Attorney General Dustin McDaniel was in Pine Bluff on Tuesday, touting the new “Got Your Back, Arkansas” program addition to his office’s consumer protection division and encouraging Jefferson County residents to “call me if you need me.”
McDaniel, speaking at the annual Industry Appreciation Day joint meeting of the Pine Bluff and West Pine Bluff Rotary Clubs, said his office received 402 consumer complaints from county residents in 2011 and recovered nearly $60,000 in fraudulent financial charges and other contested matters.
“But we know more problems exist,” said McDaniel, now in his second term.
A Democrat, he said many Arkansans are either unaware of the consumer services offered by his office or believe their problems are too insignificant to garner assistance.
“We’re not available just for big problems,” he said, citing an example of taking on a telephone company over a disputed 48-cent fee. “We reacted to that complaint,” he said, adding that while the amount might be small on its own, it would become major if it was being imposed on a large number of customers.
The “Got Your Back, Arkansas” campaign is outlined at the Web site GotYourBackArkansas.org. The site’s content is separated into nine categories, allowing consumers to easily locate information addressing their concerns.
McDaniel said that complaints can be filed through the Web site or by telephoning his office’s consumer protection hotline at 1-800-482-8982.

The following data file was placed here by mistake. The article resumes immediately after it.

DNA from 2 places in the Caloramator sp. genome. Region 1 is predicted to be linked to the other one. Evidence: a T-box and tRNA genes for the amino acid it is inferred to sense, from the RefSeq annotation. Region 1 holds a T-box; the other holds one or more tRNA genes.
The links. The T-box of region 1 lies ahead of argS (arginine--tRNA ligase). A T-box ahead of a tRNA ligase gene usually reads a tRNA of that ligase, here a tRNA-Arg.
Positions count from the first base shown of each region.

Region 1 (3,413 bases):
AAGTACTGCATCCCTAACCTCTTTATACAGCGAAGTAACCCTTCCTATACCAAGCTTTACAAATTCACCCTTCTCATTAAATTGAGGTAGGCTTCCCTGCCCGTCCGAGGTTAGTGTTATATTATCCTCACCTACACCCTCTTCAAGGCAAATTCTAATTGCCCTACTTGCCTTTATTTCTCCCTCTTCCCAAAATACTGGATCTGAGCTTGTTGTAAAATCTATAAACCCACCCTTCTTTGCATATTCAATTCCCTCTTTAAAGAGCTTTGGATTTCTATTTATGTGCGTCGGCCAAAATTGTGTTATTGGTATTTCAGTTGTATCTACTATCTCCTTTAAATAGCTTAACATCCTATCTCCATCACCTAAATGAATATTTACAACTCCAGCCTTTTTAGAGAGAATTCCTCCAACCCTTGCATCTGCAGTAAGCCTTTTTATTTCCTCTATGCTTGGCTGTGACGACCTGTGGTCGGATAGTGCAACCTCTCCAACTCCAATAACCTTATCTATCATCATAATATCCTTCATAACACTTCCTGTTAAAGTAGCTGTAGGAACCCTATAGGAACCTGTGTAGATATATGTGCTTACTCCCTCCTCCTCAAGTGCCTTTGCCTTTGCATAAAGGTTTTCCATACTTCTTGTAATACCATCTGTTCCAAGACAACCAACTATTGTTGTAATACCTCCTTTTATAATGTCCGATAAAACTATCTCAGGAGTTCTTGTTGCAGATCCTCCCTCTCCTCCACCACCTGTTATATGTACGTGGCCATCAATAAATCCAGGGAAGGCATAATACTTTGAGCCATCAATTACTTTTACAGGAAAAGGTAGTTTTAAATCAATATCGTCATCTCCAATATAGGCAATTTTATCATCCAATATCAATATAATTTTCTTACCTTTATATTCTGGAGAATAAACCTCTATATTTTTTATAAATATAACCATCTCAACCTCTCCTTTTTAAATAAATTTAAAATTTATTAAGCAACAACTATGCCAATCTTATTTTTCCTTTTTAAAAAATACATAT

McDaniel said “getting to help people” is perhaps the most enjoyable aspect of his work.
“I love my job,” he said. “Being attorney general is a lot like being paid to eat ice cream.”
Deemed by insiders as a probable future gubernatorial candidate, McDaniel also spoke on a few other topics, including the state’s financial health.
“Arkansas has weathered this economic storm better than virtually any other state in the union,” he said, pointing out that Arkansas is one of only four states that have maintained budgets while lowering taxes.
He noted, too, that unlike many other states, Arkansas has not had “one single furlow day” in its schools.
The Jonesboro native deemed himself “a son of the Delta” and spoke of his affection for the region.
“I believe in the flatlands,” he said. “And I believe that the historic Delta’s best days are yet to come.”
McDaniel said this part of the state is unique because the “Delta and timber area come together here.”
He said he’s twice actively opposed the federal Environmental Protection Agency on recent proposed timber industry regulatory measures.
“The timber area has been suffering and doesn’t need regulatory measures making matters worse,” he said.
McDaniel said he would continue to resist the EPA “burdening” the industry with measures that can’t produce “targeted results.”
“Government ought to be required to make a little sense,” he said.